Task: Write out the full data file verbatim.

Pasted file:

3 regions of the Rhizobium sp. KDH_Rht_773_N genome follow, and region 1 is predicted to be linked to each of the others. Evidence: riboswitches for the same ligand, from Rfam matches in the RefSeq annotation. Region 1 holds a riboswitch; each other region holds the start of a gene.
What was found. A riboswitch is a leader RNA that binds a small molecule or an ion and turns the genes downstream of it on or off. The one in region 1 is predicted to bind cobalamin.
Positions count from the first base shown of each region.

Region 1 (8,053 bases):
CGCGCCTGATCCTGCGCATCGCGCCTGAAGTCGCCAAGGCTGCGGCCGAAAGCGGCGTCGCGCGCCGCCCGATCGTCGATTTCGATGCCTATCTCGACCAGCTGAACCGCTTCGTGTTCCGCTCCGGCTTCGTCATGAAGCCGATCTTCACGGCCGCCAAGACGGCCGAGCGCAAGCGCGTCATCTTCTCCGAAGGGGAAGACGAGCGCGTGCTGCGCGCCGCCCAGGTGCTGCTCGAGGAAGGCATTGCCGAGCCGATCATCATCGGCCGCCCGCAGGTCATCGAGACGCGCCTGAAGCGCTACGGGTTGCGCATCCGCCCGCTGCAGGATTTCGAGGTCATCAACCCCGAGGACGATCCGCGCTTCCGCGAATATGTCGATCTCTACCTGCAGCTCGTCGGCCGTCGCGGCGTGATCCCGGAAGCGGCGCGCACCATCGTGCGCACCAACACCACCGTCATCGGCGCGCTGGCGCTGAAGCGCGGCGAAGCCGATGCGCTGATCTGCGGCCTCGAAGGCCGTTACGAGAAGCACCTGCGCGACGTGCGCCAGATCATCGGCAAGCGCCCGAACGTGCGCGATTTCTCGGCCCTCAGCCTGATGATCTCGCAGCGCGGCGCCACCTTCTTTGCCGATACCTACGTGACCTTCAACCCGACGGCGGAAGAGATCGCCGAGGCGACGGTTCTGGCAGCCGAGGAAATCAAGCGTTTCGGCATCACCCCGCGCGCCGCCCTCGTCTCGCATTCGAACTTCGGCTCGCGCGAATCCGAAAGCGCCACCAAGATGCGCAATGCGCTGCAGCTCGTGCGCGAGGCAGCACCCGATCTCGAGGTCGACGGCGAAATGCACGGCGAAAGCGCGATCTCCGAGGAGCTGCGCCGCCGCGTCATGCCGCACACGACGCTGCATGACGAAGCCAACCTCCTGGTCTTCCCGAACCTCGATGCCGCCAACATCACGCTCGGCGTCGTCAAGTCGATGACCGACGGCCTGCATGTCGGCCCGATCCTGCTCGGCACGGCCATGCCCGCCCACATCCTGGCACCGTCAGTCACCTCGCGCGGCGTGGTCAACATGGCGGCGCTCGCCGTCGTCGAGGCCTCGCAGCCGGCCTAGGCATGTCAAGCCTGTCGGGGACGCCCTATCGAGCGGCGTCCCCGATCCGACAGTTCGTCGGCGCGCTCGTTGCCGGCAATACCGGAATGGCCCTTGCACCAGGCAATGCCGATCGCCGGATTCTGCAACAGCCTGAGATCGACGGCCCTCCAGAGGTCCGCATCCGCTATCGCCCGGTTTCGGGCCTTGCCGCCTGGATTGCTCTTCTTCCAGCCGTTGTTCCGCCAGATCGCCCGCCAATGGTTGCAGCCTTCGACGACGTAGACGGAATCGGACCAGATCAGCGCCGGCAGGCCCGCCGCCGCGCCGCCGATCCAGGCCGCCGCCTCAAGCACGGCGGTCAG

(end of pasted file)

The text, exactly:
3 regions of the Rhizobium sp. KDH_Rht_773_N genome follow, and region 1 is predicted to be linked to each of the others. Evidence: riboswitches for the same ligand, from Rfam matches in the RefSeq annotation. Region 1 holds a riboswitch; each other region holds the start of a gene.
What was found. A riboswitch is a leader RNA that binds a small molecule or an ion and turns the genes downstream of it on or off. The one in region 1 is predicted to bind cobalamin.
Positions count from the first base shown of each region.

Region 1 (8,053 bases):
CGCGCCTGATCCTGCGCATCGCGCCTGAAGTCGCCAAGGCTGCGGCCGAAAGCGGCGTCGCGCGCCGCCCGATCGTCGATTTCGATGCCTATCTCGACCAGCTGAACCGCTTCGTGTTCCGCTCCGGCTTCGTCATGAAGCCGATCTTCACGGCCGCCAAGACGGCCGAGCGCAAGCGCGTCATCTTCTCCGAAGGGGAAGACGAGCGCGTGCTGCGCGCCGCCCAGGTGCTGCTCGAGGAAGGCATTGCCGAGCCGATCATCATCGGCCGCCCGCAGGTCATCGAGACGCGCCTGAAGCGCTACGGGTTGCGCATCCGCCCGCTGCAGGATTTCGAGGTCATCAACCCCGAGGACGATCCGCGCTTCCGCGAATATGTCGATCTCTACCTGCAGCTCGTCGGCCGTCGCGGCGTGATCCCGGAAGCGGCGCGCACCATCGTGCGCACCAACACCACCGTCATCGGCGCGCTGGCGCTGAAGCGCGGCGAAGCCGATGCGCTGATCTGCGGCCTCGAAGGCCGTTACGAGAAGCACCTGCGCGACGTGCGCCAGATCATCGGCAAGCGCCCGAACGTGCGCGATTTCTCGGCCCTCAGCCTGATGATCTCGCAGCGCGGCGCCACCTTCTTTGCCGATACCTACGTGACCTTCAACCCGACGGCGGAAGAGATCGCCGAGGCGACGGTTCTGGCAGCCGAGGAAATCAAGCGTTTCGGCATCACCCCGCGCGCCGCCCTCGTCTCGCATTCGAACTTCGGCTCGCGCGAATCCGAAAGCGCCACCAAGATGCGCAATGCGCTGCAGCTCGTGCGCGAGGCAGCACCCGATCTCGAGGTCGACGGCGAAATGCACGGCGAAAGCGCGATCTCCGAGGAGCTGCGCCGCCGCGTCATGCCGCACACGACGCTGCATGACGAAGCCAACCTCCTGGTCTTCCCGAACCTCGATGCCGCCAACATCACGCTCGGCGTCGTCAAGTCGATGACCGACGGCCTGCATGTCGGCCCGATCCTGCTCGGCACGGCCATGCCCGCCCACATCCTGGCACCGTCAGTCACCTCGCGCGGCGTGGTCAACATGGCGGCGCTCGCCGTCGTCGAGGCCTCGCAGCCGGCCTAGGCATGTCAAGCCTGTCGGGGACGCCCTATCGAGCGGCGTCCCCGATCCGACAGTTCGTCGGCGCGCTCGTTGCCGGCAATACCGGAATGGCCCTTGCACCAGGCAATGCCGATCGCCGGATTCTGCAACAGCCTGAGATCGACGGCCCTCCAGAGGTCCGCATCCGCTATCGCCCGGTTTCGGGCCTTGCCGCCTGGATTGCTCTTCTTCCAGCCGTTGTTCCGCCAGATCGCCCGCCAATGGTTGCAGCCTTCGACGACGTAGACGGAATCGGACCAGATCAGCGCCGGCAGGCCCGCCGCCGCGCCGCCGATCCAGGCCGCCGCCTCAAGCACGGCGGTCAG